Co-authorship Network We extracted the GECCO co-authorship network1 from 2005 until 2017. Each node is an author, and two authors are connected if they have co-authored one or more GECCO papers. The network does not include co-authorships in journals or any other conference. There is a single link between any pair of authors, even if they have more than one paper together. The strength of the connection is based on the number of papers co-authored by pairs of scientists, and the total number of authors of those papers. Table 2 overviews the main network metrics.
The giant component groups more than half of GECCO authors, which is a common characteristic of social networks. The average distance (number of links) between two authors is 7.3, which indicates a small-world. The distribution of the number of collaborators per author (Figure 6) is also characteristic of social networks, featuring a long tail. The majority of authors have 3 collaborators, few prefer to work on their own, and there is a small number of ‘hubs’ with many collaborators.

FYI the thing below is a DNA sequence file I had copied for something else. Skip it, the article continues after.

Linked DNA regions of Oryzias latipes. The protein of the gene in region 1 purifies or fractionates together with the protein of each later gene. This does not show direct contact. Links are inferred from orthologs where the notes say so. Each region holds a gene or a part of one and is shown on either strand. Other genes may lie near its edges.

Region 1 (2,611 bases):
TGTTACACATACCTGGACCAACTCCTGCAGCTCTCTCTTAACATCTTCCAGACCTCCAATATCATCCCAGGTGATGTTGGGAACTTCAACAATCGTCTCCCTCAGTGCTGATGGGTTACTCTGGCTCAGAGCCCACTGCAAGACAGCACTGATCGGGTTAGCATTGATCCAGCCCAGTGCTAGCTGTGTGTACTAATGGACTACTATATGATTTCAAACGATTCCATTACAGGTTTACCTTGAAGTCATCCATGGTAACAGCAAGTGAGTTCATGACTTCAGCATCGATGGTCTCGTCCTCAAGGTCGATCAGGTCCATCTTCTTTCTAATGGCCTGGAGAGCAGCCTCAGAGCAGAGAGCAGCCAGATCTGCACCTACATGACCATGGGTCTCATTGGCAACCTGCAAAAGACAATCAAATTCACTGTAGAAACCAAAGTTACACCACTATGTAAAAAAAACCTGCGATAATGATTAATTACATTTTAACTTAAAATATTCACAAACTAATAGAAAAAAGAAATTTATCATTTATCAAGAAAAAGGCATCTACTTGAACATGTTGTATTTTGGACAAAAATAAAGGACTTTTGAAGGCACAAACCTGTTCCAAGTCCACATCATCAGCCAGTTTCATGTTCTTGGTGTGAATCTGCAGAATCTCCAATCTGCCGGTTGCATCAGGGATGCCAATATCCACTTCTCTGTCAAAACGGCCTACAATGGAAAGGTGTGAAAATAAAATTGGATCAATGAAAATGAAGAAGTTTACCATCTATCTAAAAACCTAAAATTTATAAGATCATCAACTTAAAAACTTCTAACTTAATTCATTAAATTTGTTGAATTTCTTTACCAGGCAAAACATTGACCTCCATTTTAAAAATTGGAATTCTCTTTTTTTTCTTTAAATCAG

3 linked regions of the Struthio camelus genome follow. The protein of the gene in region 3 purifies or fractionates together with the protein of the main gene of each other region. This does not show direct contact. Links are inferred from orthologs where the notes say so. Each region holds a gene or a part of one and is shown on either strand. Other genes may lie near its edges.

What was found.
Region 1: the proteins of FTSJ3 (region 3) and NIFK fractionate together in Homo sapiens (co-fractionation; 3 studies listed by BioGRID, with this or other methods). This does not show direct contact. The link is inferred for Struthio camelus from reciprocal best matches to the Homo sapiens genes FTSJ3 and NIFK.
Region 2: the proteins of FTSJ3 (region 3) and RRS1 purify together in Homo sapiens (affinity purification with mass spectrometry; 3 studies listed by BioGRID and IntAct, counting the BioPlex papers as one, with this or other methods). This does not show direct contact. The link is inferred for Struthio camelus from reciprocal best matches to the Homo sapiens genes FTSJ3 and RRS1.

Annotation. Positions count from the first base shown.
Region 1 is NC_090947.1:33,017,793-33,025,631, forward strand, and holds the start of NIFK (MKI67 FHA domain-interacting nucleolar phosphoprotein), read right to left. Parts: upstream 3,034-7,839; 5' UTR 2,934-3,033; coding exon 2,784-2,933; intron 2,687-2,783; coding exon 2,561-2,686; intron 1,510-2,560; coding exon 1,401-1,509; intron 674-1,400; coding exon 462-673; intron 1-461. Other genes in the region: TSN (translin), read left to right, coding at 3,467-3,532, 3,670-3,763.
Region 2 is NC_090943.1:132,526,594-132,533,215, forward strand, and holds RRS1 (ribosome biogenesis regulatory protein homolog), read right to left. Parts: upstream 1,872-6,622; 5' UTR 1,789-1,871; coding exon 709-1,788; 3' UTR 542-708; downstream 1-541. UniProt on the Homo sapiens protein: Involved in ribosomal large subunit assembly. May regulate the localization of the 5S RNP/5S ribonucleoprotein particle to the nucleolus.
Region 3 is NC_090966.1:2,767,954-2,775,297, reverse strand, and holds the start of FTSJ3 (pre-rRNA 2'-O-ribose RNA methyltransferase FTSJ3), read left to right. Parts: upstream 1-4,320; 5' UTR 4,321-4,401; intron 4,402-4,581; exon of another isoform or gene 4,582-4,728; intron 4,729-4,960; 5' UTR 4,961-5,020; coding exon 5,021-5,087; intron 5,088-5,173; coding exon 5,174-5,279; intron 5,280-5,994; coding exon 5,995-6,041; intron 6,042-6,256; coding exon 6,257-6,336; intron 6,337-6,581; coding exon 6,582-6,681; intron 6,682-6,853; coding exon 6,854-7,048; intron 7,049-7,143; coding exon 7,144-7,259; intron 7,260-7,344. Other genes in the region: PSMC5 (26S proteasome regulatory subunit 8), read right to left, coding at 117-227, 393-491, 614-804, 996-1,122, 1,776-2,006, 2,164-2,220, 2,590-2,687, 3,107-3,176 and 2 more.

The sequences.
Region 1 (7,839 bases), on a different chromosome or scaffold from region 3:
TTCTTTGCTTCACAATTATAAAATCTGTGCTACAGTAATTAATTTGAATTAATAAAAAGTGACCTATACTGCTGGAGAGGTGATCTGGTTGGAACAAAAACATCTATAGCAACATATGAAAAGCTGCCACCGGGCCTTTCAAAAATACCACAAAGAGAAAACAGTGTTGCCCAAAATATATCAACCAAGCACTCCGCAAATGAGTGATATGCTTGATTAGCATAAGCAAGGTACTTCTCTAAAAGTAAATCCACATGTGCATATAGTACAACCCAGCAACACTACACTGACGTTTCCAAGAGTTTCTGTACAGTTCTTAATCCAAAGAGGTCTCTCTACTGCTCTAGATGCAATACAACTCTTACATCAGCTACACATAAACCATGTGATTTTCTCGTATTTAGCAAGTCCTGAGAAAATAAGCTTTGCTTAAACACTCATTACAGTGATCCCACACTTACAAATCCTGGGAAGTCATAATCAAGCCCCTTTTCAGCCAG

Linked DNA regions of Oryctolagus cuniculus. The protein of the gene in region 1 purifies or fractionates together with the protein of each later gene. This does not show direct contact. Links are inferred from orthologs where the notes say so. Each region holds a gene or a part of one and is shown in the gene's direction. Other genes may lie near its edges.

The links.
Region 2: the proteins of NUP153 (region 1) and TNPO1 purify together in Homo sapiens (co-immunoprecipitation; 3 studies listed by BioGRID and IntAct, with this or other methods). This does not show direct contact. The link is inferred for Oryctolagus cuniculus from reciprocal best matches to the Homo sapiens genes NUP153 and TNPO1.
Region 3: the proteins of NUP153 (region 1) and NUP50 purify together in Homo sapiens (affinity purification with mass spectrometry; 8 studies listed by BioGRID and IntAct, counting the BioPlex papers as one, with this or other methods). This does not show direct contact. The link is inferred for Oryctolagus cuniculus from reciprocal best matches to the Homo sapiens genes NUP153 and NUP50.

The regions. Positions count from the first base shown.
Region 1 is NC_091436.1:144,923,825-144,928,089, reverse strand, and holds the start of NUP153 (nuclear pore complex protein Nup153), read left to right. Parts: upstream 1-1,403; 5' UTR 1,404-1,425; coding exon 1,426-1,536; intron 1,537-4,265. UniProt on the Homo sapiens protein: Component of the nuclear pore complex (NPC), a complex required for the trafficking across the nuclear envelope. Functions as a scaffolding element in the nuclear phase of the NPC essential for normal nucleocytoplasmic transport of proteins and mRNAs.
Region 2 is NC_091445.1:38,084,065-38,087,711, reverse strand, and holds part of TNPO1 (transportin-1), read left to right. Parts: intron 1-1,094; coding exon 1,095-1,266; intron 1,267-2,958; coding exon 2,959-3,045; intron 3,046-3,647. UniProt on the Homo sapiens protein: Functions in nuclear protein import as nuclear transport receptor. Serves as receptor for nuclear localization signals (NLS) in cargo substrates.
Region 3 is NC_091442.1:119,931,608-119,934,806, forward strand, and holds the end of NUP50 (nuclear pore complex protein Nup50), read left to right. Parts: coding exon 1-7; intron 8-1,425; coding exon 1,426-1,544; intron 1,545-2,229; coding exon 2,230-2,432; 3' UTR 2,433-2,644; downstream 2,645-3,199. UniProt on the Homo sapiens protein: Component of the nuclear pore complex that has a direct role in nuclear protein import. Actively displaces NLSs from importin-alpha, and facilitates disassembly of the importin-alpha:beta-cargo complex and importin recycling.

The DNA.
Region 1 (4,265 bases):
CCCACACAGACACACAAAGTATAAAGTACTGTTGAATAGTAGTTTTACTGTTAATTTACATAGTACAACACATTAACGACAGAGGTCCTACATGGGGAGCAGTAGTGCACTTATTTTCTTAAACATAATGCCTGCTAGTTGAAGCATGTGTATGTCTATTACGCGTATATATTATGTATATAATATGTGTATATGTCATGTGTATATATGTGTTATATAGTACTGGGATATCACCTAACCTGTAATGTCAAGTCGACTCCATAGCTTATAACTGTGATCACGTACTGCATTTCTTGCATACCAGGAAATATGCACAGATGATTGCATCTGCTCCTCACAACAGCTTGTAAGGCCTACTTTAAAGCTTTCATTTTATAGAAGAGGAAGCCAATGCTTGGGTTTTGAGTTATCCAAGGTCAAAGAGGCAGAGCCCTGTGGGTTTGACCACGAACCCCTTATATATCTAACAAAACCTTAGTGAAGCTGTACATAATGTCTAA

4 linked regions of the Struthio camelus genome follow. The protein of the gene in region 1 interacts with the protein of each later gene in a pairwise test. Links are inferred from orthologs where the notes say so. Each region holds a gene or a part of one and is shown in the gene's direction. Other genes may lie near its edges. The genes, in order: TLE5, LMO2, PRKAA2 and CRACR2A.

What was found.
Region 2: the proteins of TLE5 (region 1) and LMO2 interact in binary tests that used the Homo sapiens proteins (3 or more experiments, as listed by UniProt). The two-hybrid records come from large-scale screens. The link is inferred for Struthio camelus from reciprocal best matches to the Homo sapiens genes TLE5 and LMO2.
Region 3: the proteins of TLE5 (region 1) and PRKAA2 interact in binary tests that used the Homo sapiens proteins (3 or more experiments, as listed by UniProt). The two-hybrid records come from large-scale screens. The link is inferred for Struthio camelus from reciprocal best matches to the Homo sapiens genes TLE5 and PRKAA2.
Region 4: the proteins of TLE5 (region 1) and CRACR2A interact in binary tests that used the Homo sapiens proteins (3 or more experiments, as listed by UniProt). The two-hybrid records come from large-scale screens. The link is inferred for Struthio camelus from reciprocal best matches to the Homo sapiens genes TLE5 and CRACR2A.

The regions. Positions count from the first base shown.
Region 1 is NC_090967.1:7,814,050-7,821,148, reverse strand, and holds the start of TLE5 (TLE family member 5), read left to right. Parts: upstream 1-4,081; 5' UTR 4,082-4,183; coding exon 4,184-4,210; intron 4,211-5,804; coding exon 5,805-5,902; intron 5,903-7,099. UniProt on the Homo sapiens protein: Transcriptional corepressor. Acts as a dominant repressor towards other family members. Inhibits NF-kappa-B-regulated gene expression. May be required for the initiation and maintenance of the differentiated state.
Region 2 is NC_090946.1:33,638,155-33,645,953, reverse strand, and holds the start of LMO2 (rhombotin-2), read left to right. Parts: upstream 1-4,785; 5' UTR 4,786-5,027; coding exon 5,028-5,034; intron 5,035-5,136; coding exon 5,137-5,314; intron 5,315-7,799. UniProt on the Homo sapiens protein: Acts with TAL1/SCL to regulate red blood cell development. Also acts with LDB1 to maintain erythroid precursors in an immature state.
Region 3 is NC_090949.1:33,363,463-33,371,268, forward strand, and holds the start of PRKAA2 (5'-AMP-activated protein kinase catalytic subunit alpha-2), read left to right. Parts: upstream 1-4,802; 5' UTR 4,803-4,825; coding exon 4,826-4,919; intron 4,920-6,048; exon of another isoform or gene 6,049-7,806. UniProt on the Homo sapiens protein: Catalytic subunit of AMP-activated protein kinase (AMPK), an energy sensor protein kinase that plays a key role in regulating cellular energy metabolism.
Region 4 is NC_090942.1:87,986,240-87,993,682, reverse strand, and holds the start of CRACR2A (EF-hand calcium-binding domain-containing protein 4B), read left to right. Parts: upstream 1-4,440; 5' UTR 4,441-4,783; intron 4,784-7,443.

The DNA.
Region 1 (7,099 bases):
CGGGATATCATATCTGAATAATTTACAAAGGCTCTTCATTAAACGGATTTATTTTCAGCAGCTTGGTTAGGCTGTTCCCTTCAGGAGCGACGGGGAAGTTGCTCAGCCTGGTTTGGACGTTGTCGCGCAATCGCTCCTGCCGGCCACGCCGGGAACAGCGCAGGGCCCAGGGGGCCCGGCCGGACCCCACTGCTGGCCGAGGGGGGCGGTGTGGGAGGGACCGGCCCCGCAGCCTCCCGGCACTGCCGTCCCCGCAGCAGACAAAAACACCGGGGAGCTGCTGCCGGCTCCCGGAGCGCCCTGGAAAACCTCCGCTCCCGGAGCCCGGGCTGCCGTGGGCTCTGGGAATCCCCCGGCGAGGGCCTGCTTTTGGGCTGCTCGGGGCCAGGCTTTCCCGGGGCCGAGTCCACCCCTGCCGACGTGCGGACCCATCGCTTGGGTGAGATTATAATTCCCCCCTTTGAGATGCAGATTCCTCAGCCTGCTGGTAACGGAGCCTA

1 The GECCO co-authorship network is available online at http://www.cs.stir.ac.uk/~goc/gecco-network/index.html
total authors 3822 total papers 2614 papers per author avg = 2.0 max = 40 authors per paper avg = 2.9 max =12 collaborators per author avg = 3.7 max = 51 no. of components 504 giant component 1963 (51%) 2nd largest component 26 (0.7%) distance avg = 7.3, max =15.1 clustering coefficient 0.4
Table 2: GECCO co-authorship network metrics.
Figure 6: Distribution of the number of collaborators per author.
Genetic Improvement Workshop at GECCO 2017 By Brendan Cody-Kenny1 The Genetic Improvement (GI) Workshop at GECCO this year was an event in itself. It had it’s own keynote delivered by Wolfgang Banzhaf, followed by a mixture of long and short papers, and finished with best paper awards just before closing. From 10:40am to 6pm, one of the three largest workshops at GECCO covered bug-fixing, energy optimisation, new operators and landscape analysis.
An interesting trend at the workshop was the use of GP as part of a programmer’s workflow. This is hardly surprising, as GI seeks to use Genetic Programming to improve existing programs and is closely related to Search-Based Software Engineering. In the workshop we saw the evolution of programs in C++, Java and Python in environments as diverse as mobile phones and GPUs. To evolve programs in these languages and environments, GI implementations are heavily influence